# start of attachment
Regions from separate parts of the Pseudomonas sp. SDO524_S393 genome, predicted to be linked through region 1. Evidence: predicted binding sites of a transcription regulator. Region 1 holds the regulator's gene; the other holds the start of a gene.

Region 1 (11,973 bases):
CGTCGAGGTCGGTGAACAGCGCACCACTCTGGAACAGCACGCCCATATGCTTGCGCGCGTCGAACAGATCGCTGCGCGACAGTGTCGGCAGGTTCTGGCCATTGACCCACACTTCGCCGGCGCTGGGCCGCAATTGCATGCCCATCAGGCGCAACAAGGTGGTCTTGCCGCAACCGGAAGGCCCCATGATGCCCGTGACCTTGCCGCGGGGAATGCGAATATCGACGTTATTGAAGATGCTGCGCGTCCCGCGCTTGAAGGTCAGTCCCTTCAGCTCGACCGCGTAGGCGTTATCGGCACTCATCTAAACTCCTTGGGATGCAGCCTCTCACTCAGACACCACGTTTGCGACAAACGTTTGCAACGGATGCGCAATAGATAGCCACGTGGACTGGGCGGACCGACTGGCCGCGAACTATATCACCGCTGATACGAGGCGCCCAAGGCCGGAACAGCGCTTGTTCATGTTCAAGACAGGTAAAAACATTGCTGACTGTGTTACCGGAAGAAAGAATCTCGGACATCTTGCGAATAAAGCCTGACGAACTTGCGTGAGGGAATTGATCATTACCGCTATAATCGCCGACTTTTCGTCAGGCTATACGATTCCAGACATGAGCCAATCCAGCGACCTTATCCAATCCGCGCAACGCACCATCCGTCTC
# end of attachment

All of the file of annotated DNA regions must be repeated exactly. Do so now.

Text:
Regions from separate parts of the Pseudomonas sp. SDO524_S393 genome, predicted to be linked through region 1. Evidence: predicted binding sites of a transcription regulator. Region 1 holds the regulator's gene; the other holds the start of a gene.

Region 1 (11,973 bases):
CGTCGAGGTCGGTGAACAGCGCACCACTCTGGAACAGCACGCCCATATGCTTGCGCGCGTCGAACAGATCGCTGCGCGACAGTGTCGGCAGGTTCTGGCCATTGACCCACACTTCGCCGGCGCTGGGCCGCAATTGCATGCCCATCAGGCGCAACAAGGTGGTCTTGCCGCAACCGGAAGGCCCCATGATGCCCGTGACCTTGCCGCGGGGAATGCGAATATCGACGTTATTGAAGATGCTGCGCGTCCCGCGCTTGAAGGTCAGTCCCTTCAGCTCGACCGCGTAGGCGTTATCGGCACTCATCTAAACTCCTTGGGATGCAGCCTCTCACTCAGACACCACGTTTGCGACAAACGTTTGCAACGGATGCGCAATAGATAGCCACGTGGACTGGGCGGACCGACTGGCCGCGAACTATATCACCGCTGATACGAGGCGCCCAAGGCCGGAACAGCGCTTGTTCATGTTCAAGACAGGTAAAAACATTGCTGACTGTGTTACCGGAAGAAAGAATCTCGGACATCTTGCGAATAAAGCCTGACGAACTTGCGTGAGGGAATTGATCATTACCGCTATAATCGCCGACTTTTCGTCAGGCTATACGATTCCAGACATGAGCCAATCCAGCGACCTTATCCAATCCGCGCAACGCACCATCCGTCTC